A fire in the Seney National Wildlife Refuge (Schoolcraft County) is threatening to burn across the refuge’s northern boundary onto state-managed land. The last known size of the fire is 3,220 acres and containment is estimated at 65 percent at this time. Presently, there are no structures threatened by the fire. There have been no injuries or accidents related to this fire.
For more details, follow the Seney National Wildlife Refuge’s Facebook page at www.facebook.com/seneyrefuge.
The fire was caused by a lightning strike and has been burning actively day and night since Monday, May 21. The fire is a complicated incident burning in marsh and pine ridges. Access to the fire is severely restricted and fuels are volatile.
Today, May 24, in a unified command the federal fire management team (consisting of U.S. Fish and Wildlife Service, Forest Service and Park Service personnel) and the Michigan Department of Natural Resources’ fire management team will operate together in wild fire suppression efforts. The federal team will concentrate on containing the fire inside the refuge. Their objectives are for the Marsh Master ground crews to improve line and hold the west flank, and use the air attack support to hold the east line and attempt to prevent the fire’s movement north toward the M-28 highway. The DNR’s team strategy will continue preparations to attempt to stop the forward progress of the fire by burning out the fuels ahead of the fire south of M-28.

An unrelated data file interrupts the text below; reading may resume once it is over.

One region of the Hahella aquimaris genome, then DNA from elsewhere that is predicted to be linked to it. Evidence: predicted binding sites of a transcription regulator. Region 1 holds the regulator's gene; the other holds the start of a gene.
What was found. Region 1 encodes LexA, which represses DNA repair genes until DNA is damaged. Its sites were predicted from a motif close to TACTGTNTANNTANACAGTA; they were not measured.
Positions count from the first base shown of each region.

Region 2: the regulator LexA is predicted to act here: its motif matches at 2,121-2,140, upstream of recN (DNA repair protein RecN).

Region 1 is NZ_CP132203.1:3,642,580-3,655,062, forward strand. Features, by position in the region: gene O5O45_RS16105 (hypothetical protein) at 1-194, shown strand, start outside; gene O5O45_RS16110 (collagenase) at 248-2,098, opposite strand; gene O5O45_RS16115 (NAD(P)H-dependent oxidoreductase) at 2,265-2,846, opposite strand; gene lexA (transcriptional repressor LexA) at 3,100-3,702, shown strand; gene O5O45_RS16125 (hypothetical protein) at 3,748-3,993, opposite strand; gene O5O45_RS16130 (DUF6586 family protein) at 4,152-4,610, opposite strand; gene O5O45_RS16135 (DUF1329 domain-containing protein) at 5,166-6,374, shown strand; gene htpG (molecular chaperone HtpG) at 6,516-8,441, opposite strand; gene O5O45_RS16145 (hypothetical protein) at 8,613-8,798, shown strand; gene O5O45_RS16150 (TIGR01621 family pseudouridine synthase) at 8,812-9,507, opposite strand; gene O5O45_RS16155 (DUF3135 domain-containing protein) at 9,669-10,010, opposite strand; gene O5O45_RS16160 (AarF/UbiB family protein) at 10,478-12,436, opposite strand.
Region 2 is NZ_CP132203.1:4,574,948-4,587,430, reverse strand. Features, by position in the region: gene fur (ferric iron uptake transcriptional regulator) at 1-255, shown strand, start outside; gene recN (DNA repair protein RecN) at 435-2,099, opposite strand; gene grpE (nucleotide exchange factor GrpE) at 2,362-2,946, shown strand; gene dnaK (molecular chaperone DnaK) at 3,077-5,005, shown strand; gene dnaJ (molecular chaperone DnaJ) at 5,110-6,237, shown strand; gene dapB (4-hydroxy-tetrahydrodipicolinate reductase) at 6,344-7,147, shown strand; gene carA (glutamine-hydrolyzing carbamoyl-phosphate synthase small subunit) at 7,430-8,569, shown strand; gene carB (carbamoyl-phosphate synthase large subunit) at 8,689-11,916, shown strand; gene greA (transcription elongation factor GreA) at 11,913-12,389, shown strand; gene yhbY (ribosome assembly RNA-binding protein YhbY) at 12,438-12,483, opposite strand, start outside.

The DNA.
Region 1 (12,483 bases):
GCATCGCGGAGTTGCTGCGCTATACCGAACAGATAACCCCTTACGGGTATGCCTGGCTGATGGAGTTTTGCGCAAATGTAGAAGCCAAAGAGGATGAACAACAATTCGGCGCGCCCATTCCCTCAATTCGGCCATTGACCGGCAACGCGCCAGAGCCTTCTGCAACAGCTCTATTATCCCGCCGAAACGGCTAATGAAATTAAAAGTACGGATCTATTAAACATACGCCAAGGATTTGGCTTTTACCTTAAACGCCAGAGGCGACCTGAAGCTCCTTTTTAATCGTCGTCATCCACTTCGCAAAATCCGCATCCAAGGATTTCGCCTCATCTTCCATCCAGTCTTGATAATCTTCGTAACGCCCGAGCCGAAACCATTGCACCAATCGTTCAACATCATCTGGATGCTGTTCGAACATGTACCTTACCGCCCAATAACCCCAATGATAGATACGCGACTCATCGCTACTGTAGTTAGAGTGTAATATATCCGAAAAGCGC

As of 1 p.m., field staff reported that the air attack has thus far been effective near M-28. Although closure of M-28 is potentially imminent, the air attack is holding it off.
Federal resources dedicated to this fire are five Marsh Masters with 10 people, four wild land fire engines with 12 people, the Midewin hot shot crew from Illinois with 20 people, one type 1 helicopter and two CL-215 air tankers.
Seney Wildlife Refuge staff is also involved in support and fire line roles. The DNR is dedicating four tractor plows, six wild land fire engines, one Marsh Master, one skidder fitted to be a plow and water unit, and 31 people to the suppression effort. Assisting the state with the attack on the fire are the following volunteer fire departments: Tri County, Mathias, Rock River, Hiawatha, City of Manistique and Germfask.
Today, the weather forecast for high temperatures and strong winds will result in extreme fire behavior. Yesterday the DNR battled seven wildfires in the Upper Peninsula, three of which are contained but still burning. Because of the very high fire danger forecast for today, more fire starts are expected. Because fire-fighting resources are spread thin, the public is urged to be extremely cautious with anything that could possibly ignite a fire.